The Court of Appeal has upheld a decision that allows Kim Dotcom to sue the Government's spy agency.
The internet entrepreneur, a German national with New Zealand residency, is seeking compensation from the Government Communications Security Bureau (GCSB) and police for illegal surveillance and a raid on his home near Auckland in January 2012.
The Attorney-General tried to keep the GCSB out of the proceedings by appealing against a High Court ruling that allowed Mr Dotcom to combine his claims for compensation from police and the agency.
But in a decision released on Thursday the Court of Appeal rejected the challenge, saying it is not appropriate to intervene in the High Court's proceedings.
When the case resumes at the Auckland High Court on 15 April, the Government's spies may be grilled about their involvement in the case and why they were illegally spying on Mr Dotcom and his three co-accused.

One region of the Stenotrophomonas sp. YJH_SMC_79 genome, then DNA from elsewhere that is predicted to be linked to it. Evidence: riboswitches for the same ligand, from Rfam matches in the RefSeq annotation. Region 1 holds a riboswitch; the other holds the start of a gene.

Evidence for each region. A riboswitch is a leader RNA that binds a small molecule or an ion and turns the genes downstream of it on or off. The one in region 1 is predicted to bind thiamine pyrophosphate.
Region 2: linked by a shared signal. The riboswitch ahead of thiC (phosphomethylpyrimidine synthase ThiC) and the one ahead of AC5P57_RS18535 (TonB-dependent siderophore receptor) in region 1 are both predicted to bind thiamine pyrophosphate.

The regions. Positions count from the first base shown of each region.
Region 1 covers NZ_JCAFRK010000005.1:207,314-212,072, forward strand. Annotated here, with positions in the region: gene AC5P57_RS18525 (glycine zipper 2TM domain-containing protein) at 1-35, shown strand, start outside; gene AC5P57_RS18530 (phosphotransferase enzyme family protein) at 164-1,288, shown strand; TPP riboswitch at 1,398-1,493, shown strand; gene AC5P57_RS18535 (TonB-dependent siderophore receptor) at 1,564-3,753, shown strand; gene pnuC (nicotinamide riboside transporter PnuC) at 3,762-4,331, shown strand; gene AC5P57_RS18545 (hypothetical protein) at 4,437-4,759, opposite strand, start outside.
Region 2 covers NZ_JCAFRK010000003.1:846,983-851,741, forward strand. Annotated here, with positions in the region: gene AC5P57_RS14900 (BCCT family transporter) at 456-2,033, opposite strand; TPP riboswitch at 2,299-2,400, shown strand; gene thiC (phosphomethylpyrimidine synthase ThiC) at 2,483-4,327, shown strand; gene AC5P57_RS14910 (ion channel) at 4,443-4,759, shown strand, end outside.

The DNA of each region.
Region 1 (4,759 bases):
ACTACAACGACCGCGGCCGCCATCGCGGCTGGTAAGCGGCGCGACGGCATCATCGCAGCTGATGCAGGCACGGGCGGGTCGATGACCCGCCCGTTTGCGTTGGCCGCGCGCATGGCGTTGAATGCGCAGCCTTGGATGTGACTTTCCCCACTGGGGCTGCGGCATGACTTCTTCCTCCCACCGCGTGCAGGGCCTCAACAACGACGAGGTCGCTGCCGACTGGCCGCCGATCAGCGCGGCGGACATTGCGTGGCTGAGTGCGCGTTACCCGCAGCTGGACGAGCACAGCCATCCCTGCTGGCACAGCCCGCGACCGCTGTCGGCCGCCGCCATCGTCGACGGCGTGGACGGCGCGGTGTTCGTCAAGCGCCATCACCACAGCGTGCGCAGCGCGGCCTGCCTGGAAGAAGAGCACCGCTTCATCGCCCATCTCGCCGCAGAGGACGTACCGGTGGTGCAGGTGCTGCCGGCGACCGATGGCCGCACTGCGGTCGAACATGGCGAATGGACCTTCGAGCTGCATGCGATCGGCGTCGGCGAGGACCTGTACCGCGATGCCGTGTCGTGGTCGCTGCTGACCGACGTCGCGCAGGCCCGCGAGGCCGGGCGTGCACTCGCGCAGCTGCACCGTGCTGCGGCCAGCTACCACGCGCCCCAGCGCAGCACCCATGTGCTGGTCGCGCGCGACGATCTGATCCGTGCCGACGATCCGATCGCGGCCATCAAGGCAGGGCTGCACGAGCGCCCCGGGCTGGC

Mr Dotcom's lawyers earlier won the right to view the spy agency's evidence against their client, but Thursday's ruling overturned that, saying there is no basis for the agency to make disclosure.
However, the Court of Appeal has limited how much of the material gathered by the GCSB has to be revealed to those involved. It urged the parties to co-operate to make sure that the case is determined as quickly as possible.
A lawyer for Kim Dotcom said they would seek compensation from the spy agency, but have not yet put a figure on how much they intend to sue for.
Willie Akel told Radio New Zealand's Checkpoint programme on Thursday they hope to cross-examine people from the GCSB about the whole operation when the case is heard at the High Court.
Mr Akel said they have not been able to see evidence collected by the spy agency.